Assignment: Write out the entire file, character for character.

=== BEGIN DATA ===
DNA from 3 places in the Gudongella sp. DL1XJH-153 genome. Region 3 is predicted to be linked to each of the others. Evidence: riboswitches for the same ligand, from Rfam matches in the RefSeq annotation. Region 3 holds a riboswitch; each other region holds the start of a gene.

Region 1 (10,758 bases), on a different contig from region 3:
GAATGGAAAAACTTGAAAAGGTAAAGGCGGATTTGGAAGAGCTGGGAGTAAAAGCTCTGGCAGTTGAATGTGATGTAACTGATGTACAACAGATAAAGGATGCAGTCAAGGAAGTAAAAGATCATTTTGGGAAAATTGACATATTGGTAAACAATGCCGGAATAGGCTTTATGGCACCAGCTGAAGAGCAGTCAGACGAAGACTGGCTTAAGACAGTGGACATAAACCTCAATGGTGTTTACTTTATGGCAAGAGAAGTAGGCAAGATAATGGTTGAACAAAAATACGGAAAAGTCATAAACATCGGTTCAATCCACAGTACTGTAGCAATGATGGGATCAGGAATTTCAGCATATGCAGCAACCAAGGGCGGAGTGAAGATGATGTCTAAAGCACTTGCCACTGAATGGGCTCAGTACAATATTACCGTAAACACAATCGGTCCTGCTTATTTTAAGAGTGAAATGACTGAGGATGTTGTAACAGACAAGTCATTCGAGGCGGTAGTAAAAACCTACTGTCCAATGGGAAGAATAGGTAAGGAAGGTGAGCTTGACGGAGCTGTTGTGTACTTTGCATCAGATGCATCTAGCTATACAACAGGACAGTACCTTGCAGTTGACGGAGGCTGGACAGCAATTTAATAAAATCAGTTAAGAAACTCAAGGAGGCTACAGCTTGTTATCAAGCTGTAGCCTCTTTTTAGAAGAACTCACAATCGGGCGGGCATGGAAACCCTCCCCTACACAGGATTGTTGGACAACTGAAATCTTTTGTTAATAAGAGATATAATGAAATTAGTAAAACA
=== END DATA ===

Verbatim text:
DNA from 3 places in the Gudongella sp. DL1XJH-153 genome. Region 3 is predicted to be linked to each of the others. Evidence: riboswitches for the same ligand, from Rfam matches in the RefSeq annotation. Region 3 holds a riboswitch; each other region holds the start of a gene.

Region 1 (10,758 bases), on a different contig from region 3:
GAATGGAAAAACTTGAAAAGGTAAAGGCGGATTTGGAAGAGCTGGGAGTAAAAGCTCTGGCAGTTGAATGTGATGTAACTGATGTACAACAGATAAAGGATGCAGTCAAGGAAGTAAAAGATCATTTTGGGAAAATTGACATATTGGTAAACAATGCCGGAATAGGCTTTATGGCACCAGCTGAAGAGCAGTCAGACGAAGACTGGCTTAAGACAGTGGACATAAACCTCAATGGTGTTTACTTTATGGCAAGAGAAGTAGGCAAGATAATGGTTGAACAAAAATACGGAAAAGTCATAAACATCGGTTCAATCCACAGTACTGTAGCAATGATGGGATCAGGAATTTCAGCATATGCAGCAACCAAGGGCGGAGTGAAGATGATGTCTAAAGCACTTGCCACTGAATGGGCTCAGTACAATATTACCGTAAACACAATCGGTCCTGCTTATTTTAAGAGTGAAATGACTGAGGATGTTGTAACAGACAAGTCATTCGAGGCGGTAGTAAAAACCTACTGTCCAATGGGAAGAATAGGTAAGGAAGGTGAGCTTGACGGAGCTGTTGTGTACTTTGCATCAGATGCATCTAGCTATACAACAGGACAGTACCTTGCAGTTGACGGAGGCTGGACAGCAATTTAATAAAATCAGTTAAGAAACTCAAGGAGGCTACAGCTTGTTATCAAGCTGTAGCCTCTTTTTAGAAGAACTCACAATCGGGCGGGCATGGAAACCCTCCCCTACACAGGATTGTTGGACAACTGAAATCTTTTGTTAATAAGAGATATAATGAAATTAGTAAAACA